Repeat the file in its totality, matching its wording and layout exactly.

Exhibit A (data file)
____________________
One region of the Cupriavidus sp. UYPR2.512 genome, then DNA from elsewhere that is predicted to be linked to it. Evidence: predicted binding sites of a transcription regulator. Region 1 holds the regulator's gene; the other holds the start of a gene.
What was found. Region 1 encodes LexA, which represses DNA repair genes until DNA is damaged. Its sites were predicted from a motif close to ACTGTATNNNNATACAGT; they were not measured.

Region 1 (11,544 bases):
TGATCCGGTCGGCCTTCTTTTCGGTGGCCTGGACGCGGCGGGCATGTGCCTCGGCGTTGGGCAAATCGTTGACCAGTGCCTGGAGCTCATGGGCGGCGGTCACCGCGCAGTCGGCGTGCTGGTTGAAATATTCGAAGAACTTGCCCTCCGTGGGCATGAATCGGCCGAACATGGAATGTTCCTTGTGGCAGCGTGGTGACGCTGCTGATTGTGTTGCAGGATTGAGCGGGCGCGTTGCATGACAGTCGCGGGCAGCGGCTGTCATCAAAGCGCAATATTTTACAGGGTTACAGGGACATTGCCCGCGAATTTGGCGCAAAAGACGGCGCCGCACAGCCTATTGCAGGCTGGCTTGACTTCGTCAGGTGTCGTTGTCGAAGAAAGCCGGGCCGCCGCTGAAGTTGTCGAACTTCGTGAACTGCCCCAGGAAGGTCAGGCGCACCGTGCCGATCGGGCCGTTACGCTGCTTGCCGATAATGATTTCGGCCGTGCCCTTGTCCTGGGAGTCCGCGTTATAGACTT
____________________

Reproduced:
One region of the Cupriavidus sp. UYPR2.512 genome, then DNA from elsewhere that is predicted to be linked to it. Evidence: predicted binding sites of a transcription regulator. Region 1 holds the regulator's gene; the other holds the start of a gene.
What was found. Region 1 encodes LexA, which represses DNA repair genes until DNA is damaged. Its sites were predicted from a motif close to ACTGTATNNNNATACAGT; they were not measured.

Region 1 (11,544 bases):
TGATCCGGTCGGCCTTCTTTTCGGTGGCCTGGACGCGGCGGGCATGTGCCTCGGCGTTGGGCAAATCGTTGACCAGTGCCTGGAGCTCATGGGCGGCGGTCACCGCGCAGTCGGCGTGCTGGTTGAAATATTCGAAGAACTTGCCCTCCGTGGGCATGAATCGGCCGAACATGGAATGTTCCTTGTGGCAGCGTGGTGACGCTGCTGATTGTGTTGCAGGATTGAGCGGGCGCGTTGCATGACAGTCGCGGGCAGCGGCTGTCATCAAAGCGCAATATTTTACAGGGTTACAGGGACATTGCCCGCGAATTTGGCGCAAAAGACGGCGCCGCACAGCCTATTGCAGGCTGGCTTGACTTCGTCAGGTGTCGTTGTCGAAGAAAGCCGGGCCGCCGCTGAAGTTGTCGAACTTCGTGAACTGCCCCAGGAAGGTCAGGCGCACCGTGCCGATCGGGCCGTTACGCTGCTTGCCGATAATGATTTCGGCCGTGCCCTTGTCCTGGGAGTCCGCGTTATAGACTT